October 7, 2009
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Mimetogen Pharmaceuticals, a pharma company developing peptidomimetics based on technology from McGill University and the Lady Davis Institute for Medical Research in Montréal, closed a new financing from iNovia Capital and VIMAC Ventures LLC.
The amount of the financing was not disclosed, but it is budgeted to take Mimetogen’s lead product, MIM-D3 for keratoconjunctivitis sicca (dry eye syndrome), through both Phase I safety and tolerability and Phase II proof of concept studies in humans.
Mimetogen has other products in the pipeline for ophthalmic indications, and plans to focus on partnering for development of its leads for other indications (e.g., neurodegenerative disease and pain).
H/T @chrisarsenault @CVCACanada
August 6, 2009
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When Q2’s venture capital investment numbers came out for U.S. investment, healthcare/biotech investments were on top, beating out even IT investments in that period and generating some optimism.
Dow Jones has released the worldwide Q2 venture capital numbers (H/T @startupcfo, and things do not look so rosy here in Canada:
- The overall number of VC deals in 1H 2009 Canada was off 30% from 2008 levels, and the average raise was down as well, resulting in a nearly 50% drop in total investment from 2008 levels. That’s over $130 million less invested in 2009.
- Unlike in the U.S., there was no silver lining for biotech in Canada. Whereas IT investment was about 1/3 off its 2008 levels, healthcare/bio was off a whopping 62%, raising only $18 million total in the first 6 months of 2009!
One caveat is that things are not quite as bad as they seem on the biotech front, since quarter-to-quarter volatility is normally very high. In fact, Allostera closed a $17 million A round in July which practically doubles the YTD number from 1H levels, and I don’t expect we’ve seen the end of Q3 biotech VC activity.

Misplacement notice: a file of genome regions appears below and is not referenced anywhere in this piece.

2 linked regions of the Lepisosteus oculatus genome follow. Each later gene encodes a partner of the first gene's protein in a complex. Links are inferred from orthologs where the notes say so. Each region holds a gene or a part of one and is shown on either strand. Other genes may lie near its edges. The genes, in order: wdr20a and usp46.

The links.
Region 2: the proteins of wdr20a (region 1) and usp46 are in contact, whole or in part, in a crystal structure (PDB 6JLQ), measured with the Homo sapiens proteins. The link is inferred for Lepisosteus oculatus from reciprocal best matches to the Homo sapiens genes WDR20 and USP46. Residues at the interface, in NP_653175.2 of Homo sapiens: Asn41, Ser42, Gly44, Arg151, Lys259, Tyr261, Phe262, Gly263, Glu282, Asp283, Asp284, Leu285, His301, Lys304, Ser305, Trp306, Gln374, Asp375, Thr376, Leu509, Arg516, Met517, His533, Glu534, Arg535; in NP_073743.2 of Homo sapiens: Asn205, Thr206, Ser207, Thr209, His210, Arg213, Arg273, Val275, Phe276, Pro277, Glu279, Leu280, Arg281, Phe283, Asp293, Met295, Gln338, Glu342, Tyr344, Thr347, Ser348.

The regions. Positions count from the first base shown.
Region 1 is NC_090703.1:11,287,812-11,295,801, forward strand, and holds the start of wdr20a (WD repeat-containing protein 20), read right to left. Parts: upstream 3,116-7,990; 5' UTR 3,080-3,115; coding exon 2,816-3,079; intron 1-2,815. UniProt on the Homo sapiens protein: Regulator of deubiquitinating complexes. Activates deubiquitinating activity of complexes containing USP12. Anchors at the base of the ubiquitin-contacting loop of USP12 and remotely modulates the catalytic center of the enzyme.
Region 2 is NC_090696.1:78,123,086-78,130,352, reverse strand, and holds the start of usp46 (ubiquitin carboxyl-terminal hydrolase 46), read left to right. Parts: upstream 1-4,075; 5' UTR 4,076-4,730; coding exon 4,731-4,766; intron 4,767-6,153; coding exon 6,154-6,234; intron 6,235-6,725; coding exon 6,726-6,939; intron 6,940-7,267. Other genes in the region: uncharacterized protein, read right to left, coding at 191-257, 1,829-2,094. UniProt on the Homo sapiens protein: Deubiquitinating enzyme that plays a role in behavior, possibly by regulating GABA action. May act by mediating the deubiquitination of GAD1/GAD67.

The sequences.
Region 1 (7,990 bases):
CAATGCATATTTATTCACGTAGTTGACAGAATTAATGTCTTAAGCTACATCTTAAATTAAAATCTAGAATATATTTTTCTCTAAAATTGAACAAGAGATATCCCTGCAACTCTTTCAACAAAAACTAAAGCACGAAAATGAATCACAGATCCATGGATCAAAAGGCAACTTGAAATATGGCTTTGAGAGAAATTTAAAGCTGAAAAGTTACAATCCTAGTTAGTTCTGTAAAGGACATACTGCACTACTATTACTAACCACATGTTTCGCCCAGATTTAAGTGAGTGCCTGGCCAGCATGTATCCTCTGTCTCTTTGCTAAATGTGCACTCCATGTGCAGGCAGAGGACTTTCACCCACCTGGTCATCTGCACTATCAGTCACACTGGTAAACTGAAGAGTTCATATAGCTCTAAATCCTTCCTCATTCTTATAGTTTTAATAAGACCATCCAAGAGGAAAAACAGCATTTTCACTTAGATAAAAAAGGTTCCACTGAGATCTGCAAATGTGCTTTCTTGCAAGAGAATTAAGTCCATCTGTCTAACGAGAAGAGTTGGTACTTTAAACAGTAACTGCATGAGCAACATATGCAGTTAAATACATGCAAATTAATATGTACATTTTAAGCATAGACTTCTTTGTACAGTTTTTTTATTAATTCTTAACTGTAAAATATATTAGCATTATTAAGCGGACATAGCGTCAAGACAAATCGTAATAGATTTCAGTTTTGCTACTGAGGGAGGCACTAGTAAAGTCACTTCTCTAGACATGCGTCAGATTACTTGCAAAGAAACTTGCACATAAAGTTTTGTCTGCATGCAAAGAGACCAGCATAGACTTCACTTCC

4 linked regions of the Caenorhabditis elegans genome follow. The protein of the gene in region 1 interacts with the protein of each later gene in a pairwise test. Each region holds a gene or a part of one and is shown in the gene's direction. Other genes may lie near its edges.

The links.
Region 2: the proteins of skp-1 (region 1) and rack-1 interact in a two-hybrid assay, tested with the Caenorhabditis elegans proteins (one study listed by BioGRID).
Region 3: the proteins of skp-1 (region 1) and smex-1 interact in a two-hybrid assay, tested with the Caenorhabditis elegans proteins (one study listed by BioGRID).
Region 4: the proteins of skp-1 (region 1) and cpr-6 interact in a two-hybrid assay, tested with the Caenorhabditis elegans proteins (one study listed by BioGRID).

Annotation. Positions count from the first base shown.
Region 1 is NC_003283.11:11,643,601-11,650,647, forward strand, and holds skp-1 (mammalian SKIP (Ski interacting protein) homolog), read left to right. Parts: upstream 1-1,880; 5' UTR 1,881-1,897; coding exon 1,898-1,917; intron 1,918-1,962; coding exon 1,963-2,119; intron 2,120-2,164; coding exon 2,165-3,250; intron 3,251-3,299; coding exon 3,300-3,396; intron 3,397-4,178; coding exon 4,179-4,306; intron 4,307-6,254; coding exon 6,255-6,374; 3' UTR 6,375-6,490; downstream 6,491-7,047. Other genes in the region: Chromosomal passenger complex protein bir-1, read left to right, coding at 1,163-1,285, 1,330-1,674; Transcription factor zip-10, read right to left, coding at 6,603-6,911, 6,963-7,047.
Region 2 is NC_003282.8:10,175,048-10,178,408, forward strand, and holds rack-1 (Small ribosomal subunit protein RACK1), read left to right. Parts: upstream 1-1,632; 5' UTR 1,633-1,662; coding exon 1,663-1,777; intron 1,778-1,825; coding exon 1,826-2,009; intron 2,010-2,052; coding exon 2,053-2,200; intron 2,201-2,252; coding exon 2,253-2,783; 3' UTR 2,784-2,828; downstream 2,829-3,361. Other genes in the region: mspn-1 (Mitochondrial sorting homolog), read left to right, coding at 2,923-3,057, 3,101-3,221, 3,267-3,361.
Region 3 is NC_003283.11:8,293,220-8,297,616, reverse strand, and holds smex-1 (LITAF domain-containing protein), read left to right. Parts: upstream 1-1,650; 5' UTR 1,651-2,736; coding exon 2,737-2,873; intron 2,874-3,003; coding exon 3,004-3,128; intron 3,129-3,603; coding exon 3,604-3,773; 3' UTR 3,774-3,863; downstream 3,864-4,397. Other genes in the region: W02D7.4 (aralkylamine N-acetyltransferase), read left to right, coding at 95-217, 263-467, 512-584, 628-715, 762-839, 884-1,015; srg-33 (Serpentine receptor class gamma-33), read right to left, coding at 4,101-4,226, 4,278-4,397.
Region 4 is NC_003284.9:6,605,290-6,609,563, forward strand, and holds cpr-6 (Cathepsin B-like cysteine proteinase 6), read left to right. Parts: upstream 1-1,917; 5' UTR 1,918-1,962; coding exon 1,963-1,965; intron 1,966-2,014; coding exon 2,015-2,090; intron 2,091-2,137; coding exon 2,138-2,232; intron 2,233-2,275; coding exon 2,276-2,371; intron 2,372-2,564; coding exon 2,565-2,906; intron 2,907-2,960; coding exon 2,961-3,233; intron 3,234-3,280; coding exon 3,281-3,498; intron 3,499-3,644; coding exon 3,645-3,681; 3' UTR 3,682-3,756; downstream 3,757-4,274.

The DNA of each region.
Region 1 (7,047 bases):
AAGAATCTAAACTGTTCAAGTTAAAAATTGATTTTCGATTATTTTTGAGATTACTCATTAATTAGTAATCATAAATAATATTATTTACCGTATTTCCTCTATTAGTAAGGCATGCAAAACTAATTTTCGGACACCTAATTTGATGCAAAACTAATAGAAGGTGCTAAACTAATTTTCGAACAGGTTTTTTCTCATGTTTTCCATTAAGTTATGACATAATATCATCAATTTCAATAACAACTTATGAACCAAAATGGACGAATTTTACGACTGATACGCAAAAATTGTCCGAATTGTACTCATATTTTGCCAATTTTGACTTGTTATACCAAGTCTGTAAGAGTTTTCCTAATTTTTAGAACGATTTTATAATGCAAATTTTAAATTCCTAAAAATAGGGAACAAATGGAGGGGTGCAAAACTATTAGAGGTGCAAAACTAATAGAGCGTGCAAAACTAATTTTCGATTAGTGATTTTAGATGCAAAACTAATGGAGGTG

Bottom Line: Even if a few banner deals pull the statistics up for Q3, BIOTECanada’s numbers will not improve without OVCF, OETF and Teralys making some sustained commitments to the biotech sector. No time like the present, folks.
July 9, 2009
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Chris Arsenault at iNovia has had an interesting series of tweets recently — two noting Canadian programs for young entrepreneurs:
He’s also in the middle of an interesting (and necessarily pithy) debate with Craig Netterfeld at Wellington about entrepreneurship nature vs nurture.
I had a convoluted parenthetical here about how I wasn’t actually “following” them because I’m not on Twitter, but it seemed easier just to be on Twitter than to explain why I wasn’t.
July 8, 2009
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Allostera Pharma Inc. anounced today that it closed a $17 million Series A round today, funded by four Canadian VCs: iNovia Capital, Genesys Capital, BDC Venture Capital with GO Capital, and Fonds Bio-Innovation s.e.c.
The company is a spin-out of a University of Montreal-affiliated hospital and it has a platform to make peptide drugs that inhibit receptor signalling allosterically (i.e., without inhibiting ligand binding). The lead product, in early stage trials, is an IL23-receptor inhibitor.
That’s a pretty healthy A round, coming as it does on the same day as Private Equity Analyst released U.S. data showing that U.S. VCs “raised $5.1 billion across 52 funds, down 63% from the $13.6 brought in by 115 funds last year.”
On the third hand, there’s Excel Venture Management’s new $125 million Boston-based fund, which will “focus (sic) its investments on healthcare information technology, services, diagnostics, medical devices, and life sciences platforms with applicability to adjacent industries such as energy, chemicals, defense, and agriculture.”